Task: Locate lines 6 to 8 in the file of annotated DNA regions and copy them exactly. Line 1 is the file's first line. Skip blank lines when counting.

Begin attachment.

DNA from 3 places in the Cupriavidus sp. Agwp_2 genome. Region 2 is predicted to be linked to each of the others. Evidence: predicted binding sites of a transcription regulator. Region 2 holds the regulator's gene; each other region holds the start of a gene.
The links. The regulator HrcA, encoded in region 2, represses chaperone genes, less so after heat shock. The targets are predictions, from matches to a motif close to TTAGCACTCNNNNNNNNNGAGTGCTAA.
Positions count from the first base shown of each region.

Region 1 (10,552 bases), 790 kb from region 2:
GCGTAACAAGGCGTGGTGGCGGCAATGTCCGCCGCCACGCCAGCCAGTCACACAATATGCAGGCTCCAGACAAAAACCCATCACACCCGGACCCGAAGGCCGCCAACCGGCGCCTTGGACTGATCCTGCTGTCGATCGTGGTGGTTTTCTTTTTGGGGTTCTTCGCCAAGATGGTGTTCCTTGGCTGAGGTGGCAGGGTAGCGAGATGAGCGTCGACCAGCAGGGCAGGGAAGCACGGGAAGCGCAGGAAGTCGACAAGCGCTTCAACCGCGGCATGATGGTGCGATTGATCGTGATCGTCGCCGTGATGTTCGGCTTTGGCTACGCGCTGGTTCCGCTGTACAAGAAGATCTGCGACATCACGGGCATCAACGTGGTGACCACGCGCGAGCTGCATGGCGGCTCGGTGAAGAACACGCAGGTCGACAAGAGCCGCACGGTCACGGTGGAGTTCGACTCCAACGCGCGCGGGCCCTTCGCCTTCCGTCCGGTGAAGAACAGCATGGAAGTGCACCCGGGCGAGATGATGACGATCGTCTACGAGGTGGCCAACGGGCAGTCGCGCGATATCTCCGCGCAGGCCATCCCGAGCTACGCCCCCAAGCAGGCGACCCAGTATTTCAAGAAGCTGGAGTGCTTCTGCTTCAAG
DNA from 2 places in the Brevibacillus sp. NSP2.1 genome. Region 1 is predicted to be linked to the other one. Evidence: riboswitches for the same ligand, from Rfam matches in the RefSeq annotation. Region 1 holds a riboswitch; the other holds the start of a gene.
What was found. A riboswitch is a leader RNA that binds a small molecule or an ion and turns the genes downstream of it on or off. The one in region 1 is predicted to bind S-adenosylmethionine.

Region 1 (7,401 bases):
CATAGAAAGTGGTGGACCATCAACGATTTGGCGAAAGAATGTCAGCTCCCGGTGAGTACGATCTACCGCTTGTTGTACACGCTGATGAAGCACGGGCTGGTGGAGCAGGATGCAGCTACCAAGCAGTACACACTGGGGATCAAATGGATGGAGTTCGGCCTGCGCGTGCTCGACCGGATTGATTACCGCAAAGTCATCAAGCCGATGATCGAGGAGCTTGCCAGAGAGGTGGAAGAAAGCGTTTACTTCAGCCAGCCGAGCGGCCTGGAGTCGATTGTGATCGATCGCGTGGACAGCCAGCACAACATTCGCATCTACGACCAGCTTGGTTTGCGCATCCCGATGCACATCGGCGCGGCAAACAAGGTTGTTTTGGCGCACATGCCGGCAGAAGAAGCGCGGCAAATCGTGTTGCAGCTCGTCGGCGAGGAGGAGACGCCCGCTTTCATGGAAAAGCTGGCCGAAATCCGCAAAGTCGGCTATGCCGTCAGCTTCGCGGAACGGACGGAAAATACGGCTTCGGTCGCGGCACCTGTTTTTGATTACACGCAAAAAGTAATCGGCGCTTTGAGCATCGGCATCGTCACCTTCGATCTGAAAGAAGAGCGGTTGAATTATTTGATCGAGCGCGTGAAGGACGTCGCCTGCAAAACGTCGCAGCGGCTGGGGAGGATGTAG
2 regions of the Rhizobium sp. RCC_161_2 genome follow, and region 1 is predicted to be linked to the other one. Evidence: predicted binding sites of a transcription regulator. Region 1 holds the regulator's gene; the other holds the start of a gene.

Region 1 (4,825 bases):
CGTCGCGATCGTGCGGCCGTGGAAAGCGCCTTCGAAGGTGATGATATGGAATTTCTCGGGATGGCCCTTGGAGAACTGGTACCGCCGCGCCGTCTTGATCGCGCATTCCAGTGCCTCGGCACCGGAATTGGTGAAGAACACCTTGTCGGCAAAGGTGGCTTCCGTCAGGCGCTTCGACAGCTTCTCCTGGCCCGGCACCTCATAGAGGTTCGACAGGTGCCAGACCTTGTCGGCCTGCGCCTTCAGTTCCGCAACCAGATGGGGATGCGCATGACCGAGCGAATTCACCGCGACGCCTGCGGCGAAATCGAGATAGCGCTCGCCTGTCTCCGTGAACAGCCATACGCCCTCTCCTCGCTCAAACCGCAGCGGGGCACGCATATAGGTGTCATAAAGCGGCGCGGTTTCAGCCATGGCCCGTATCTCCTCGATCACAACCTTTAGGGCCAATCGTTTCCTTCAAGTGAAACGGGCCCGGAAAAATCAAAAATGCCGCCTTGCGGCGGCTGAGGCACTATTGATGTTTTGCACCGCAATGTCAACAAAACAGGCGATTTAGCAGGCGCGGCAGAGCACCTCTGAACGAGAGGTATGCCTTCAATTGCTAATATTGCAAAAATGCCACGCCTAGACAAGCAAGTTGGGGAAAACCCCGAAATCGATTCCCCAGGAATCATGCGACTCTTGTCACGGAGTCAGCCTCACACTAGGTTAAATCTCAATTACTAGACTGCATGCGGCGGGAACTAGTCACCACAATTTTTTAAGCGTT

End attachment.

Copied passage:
DNA from 2 places in the Brevibacillus sp. NSP2.1 genome. Region 1 is predicted to be linked to the other one. Evidence: riboswitches for the same ligand, from Rfam matches in the RefSeq annotation. Region 1 holds a riboswitch; the other holds the start of a gene.
What was found. A riboswitch is a leader RNA that binds a small molecule or an ion and turns the genes downstream of it on or off. The one in region 1 is predicted to bind S-adenosylmethionine.

Region 1 (7,401 bases):